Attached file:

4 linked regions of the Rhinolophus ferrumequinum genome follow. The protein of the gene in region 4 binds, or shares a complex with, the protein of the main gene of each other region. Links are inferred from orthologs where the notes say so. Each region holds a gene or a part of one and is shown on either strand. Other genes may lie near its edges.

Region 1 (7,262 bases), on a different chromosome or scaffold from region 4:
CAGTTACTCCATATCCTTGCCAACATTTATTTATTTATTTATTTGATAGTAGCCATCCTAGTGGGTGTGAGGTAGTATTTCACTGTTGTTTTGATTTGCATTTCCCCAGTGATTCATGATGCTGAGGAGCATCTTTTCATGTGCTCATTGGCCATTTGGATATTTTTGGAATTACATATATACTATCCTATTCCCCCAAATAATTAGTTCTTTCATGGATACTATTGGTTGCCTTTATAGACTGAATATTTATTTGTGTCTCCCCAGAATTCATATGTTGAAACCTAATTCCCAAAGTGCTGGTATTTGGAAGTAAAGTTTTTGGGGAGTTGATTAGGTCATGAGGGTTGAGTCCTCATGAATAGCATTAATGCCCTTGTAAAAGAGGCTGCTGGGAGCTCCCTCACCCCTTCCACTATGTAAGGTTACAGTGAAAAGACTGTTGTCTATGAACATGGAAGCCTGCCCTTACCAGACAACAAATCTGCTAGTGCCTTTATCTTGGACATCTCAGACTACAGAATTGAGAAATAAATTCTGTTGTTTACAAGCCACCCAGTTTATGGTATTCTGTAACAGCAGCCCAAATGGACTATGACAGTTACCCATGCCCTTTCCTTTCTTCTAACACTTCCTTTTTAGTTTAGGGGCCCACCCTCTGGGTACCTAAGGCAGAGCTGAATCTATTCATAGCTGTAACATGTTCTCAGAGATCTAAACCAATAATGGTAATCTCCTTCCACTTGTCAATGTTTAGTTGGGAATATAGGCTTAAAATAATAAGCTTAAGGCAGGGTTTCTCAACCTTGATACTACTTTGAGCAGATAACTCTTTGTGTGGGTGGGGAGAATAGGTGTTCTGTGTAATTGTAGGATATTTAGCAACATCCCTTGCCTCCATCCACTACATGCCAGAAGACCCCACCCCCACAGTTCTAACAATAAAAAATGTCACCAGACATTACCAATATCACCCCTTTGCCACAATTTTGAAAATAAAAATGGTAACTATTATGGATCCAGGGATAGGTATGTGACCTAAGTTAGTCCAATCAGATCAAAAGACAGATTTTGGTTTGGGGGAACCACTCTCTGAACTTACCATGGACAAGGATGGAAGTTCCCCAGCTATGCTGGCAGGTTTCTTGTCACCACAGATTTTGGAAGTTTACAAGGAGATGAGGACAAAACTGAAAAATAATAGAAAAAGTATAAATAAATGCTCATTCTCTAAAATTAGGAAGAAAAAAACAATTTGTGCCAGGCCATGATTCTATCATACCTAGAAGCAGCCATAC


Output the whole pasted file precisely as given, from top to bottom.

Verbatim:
4 linked regions of the Rhinolophus ferrumequinum genome follow. The protein of the gene in region 4 binds, or shares a complex with, the protein of the main gene of each other region. Links are inferred from orthologs where the notes say so. Each region holds a gene or a part of one and is shown on either strand. Other genes may lie near its edges.

Region 1 (7,262 bases), on a different chromosome or scaffold from region 4:
CAGTTACTCCATATCCTTGCCAACATTTATTTATTTATTTATTTGATAGTAGCCATCCTAGTGGGTGTGAGGTAGTATTTCACTGTTGTTTTGATTTGCATTTCCCCAGTGATTCATGATGCTGAGGAGCATCTTTTCATGTGCTCATTGGCCATTTGGATATTTTTGGAATTACATATATACTATCCTATTCCCCCAAATAATTAGTTCTTTCATGGATACTATTGGTTGCCTTTATAGACTGAATATTTATTTGTGTCTCCCCAGAATTCATATGTTGAAACCTAATTCCCAAAGTGCTGGTATTTGGAAGTAAAGTTTTTGGGGAGTTGATTAGGTCATGAGGGTTGAGTCCTCATGAATAGCATTAATGCCCTTGTAAAAGAGGCTGCTGGGAGCTCCCTCACCCCTTCCACTATGTAAGGTTACAGTGAAAAGACTGTTGTCTATGAACATGGAAGCCTGCCCTTACCAGACAACAAATCTGCTAGTGCCTTTATCTTGGACATCTCAGACTACAGAATTGAGAAATAAATTCTGTTGTTTACAAGCCACCCAGTTTATGGTATTCTGTAACAGCAGCCCAAATGGACTATGACAGTTACCCATGCCCTTTCCTTTCTTCTAACACTTCCTTTTTAGTTTAGGGGCCCACCCTCTGGGTACCTAAGGCAGAGCTGAATCTATTCATAGCTGTAACATGTTCTCAGAGATCTAAACCAATAATGGTAATCTCCTTCCACTTGTCAATGTTTAGTTGGGAATATAGGCTTAAAATAATAAGCTTAAGGCAGGGTTTCTCAACCTTGATACTACTTTGAGCAGATAACTCTTTGTGTGGGTGGGGAGAATAGGTGTTCTGTGTAATTGTAGGATATTTAGCAACATCCCTTGCCTCCATCCACTACATGCCAGAAGACCCCACCCCCACAGTTCTAACAATAAAAAATGTCACCAGACATTACCAATATCACCCCTTTGCCACAATTTTGAAAATAAAAATGGTAACTATTATGGATCCAGGGATAGGTATGTGACCTAAGTTAGTCCAATCAGATCAAAAGACAGATTTTGGTTTGGGGGAACCACTCTCTGAACTTACCATGGACAAGGATGGAAGTTCCCCAGCTATGCTGGCAGGTTTCTTGTCACCACAGATTTTGGAAGTTTACAAGGAGATGAGGACAAAACTGAAAAATAATAGAAAAAGTATAAATAAATGCTCATTCTCTAAAATTAGGAAGAAAAAAACAATTTGTGCCAGGCCATGATTCTATCATACCTAGAAGCAGCCATAC